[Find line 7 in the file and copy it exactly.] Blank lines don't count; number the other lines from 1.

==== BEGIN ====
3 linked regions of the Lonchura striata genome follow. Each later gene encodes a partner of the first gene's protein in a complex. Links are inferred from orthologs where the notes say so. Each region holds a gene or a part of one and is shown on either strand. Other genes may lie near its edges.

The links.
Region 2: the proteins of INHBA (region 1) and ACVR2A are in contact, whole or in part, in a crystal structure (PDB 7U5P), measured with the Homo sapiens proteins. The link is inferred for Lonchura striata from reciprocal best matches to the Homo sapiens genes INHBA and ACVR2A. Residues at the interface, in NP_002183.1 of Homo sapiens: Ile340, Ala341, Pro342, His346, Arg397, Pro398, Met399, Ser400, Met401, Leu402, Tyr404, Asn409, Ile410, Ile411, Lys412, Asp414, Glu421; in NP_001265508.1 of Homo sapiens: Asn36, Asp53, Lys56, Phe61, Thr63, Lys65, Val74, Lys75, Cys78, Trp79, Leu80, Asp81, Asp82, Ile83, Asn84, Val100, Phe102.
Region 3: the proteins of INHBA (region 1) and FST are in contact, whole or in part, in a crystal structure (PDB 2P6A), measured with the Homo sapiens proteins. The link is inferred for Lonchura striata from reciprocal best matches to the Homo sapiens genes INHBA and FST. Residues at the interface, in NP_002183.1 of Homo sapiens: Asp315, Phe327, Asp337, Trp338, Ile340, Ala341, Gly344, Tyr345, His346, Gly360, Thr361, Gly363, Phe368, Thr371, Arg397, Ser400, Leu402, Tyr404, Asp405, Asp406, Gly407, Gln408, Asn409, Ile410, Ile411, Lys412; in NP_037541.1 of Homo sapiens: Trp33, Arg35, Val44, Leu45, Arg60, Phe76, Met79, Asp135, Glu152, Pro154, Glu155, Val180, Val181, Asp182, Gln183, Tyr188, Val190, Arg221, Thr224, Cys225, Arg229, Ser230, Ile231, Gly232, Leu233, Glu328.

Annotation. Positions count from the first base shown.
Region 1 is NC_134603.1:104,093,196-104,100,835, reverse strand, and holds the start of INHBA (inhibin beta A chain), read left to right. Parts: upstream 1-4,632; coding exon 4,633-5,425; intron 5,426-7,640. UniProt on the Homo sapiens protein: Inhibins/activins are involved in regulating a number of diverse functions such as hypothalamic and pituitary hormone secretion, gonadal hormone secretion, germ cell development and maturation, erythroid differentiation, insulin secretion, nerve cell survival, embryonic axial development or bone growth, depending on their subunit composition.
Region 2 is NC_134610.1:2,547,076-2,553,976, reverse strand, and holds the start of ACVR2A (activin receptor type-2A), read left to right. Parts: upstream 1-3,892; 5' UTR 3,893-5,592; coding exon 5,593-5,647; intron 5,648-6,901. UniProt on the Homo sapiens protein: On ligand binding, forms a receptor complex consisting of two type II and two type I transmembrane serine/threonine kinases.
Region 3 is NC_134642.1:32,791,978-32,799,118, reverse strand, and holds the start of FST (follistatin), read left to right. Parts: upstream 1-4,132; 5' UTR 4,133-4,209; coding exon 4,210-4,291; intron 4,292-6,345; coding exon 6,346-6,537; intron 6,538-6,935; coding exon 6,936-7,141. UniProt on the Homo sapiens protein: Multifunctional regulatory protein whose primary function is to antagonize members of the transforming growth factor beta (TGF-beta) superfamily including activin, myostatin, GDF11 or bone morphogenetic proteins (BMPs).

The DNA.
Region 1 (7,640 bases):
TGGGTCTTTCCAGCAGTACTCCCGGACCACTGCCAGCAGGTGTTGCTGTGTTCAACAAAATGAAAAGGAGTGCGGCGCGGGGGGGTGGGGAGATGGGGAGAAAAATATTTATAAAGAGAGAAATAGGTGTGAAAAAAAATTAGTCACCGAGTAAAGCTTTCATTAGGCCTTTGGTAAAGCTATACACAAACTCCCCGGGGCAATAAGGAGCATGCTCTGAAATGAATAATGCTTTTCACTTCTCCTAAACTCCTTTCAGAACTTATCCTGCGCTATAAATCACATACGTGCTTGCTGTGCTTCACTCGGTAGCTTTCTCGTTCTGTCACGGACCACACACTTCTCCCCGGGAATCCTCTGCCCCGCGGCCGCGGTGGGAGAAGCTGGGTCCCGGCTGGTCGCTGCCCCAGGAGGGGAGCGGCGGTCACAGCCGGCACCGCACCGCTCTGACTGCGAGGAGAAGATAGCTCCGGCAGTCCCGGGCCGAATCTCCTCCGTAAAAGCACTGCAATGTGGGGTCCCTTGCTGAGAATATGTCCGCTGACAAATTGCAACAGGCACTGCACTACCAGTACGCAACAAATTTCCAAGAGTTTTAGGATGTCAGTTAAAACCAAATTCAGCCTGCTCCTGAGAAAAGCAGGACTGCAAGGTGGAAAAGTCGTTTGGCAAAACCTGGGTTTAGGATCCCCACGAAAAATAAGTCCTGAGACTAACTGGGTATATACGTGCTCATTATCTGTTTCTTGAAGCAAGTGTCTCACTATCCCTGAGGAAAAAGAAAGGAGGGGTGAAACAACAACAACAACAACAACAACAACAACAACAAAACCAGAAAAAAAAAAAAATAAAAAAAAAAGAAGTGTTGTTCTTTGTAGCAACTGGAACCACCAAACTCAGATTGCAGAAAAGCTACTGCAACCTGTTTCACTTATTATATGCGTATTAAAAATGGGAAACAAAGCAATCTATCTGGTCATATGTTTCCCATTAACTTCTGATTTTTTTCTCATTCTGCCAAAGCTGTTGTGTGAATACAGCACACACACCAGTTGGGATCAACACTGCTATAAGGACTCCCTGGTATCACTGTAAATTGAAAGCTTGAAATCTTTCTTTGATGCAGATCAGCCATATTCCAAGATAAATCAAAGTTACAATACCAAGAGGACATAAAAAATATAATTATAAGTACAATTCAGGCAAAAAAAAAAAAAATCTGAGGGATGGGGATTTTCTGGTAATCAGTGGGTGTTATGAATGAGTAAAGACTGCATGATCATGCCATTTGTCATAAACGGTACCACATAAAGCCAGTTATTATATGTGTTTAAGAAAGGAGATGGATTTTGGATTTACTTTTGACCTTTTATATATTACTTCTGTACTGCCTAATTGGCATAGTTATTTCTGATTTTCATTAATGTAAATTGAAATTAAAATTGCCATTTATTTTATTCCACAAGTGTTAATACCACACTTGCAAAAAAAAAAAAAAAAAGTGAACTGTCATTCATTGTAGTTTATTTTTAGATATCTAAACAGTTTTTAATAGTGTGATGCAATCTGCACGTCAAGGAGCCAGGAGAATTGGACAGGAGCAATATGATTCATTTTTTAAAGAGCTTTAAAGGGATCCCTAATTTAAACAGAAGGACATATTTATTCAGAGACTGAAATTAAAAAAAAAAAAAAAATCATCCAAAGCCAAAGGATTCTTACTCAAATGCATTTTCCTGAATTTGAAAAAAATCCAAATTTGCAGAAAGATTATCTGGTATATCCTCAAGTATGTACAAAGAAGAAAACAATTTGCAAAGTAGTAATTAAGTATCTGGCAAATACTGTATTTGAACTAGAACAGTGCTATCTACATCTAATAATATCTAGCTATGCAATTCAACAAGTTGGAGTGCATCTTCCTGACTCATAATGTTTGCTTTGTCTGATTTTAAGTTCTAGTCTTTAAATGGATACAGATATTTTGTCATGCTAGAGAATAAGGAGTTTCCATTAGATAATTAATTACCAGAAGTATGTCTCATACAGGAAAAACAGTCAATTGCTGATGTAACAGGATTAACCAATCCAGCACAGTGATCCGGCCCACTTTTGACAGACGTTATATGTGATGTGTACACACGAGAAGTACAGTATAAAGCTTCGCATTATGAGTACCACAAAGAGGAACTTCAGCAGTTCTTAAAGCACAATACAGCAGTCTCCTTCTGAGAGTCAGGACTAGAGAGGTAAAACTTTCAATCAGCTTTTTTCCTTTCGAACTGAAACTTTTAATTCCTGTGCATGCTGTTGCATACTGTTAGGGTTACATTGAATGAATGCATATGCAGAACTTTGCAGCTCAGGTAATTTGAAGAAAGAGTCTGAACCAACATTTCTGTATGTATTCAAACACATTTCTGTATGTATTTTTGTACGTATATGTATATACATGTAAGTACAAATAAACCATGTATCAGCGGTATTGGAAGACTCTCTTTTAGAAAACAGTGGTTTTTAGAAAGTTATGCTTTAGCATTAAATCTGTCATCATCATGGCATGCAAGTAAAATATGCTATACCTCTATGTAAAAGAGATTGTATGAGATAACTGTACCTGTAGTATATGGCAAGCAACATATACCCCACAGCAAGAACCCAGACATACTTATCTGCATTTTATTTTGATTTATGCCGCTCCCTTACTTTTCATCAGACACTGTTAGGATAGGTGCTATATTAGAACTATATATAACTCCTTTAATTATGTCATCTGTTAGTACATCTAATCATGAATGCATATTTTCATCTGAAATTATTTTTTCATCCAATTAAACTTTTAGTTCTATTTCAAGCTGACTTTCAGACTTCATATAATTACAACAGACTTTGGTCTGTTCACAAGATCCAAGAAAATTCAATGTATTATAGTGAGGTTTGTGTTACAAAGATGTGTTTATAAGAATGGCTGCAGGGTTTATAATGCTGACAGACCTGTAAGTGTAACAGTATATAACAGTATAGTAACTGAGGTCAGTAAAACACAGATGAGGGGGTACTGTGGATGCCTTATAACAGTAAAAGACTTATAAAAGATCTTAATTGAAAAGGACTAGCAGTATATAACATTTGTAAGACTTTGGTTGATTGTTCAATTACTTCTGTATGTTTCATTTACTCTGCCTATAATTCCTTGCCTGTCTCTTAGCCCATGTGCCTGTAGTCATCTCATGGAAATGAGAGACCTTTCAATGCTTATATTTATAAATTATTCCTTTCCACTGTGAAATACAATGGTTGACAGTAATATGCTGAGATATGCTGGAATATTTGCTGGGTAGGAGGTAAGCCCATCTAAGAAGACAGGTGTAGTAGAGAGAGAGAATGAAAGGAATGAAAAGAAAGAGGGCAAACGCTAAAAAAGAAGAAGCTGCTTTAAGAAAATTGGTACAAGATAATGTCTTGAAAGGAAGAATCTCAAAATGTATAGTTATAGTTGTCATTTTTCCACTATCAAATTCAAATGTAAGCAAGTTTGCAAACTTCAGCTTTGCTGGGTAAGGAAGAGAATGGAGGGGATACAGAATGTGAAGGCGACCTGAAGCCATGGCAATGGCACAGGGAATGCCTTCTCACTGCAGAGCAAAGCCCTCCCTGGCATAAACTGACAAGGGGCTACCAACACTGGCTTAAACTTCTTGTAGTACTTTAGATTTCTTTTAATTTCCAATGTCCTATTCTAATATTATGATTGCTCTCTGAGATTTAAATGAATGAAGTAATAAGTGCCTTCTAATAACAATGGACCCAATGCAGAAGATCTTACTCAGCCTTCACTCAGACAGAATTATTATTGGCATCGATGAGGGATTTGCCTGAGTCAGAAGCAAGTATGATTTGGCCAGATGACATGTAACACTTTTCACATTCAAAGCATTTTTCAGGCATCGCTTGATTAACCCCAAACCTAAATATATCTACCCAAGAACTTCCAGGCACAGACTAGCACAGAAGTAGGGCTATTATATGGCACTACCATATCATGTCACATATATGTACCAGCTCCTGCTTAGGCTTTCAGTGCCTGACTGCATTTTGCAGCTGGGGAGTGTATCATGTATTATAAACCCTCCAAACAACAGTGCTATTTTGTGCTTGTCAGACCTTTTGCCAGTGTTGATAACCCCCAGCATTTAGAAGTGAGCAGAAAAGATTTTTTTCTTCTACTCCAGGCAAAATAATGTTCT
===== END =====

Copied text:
Region 2 is NC_134610.1:2,547,076-2,553,976, reverse strand, and holds the start of ACVR2A (activin receptor type-2A), read left to right. Parts: upstream 1-3,892; 5' UTR 3,893-5,592; coding exon 5,593-5,647; intron 5,648-6,901. UniProt on the Homo sapiens protein: On ligand binding, forms a receptor complex consisting of two type II and two type I transmembrane serine/threonine kinases.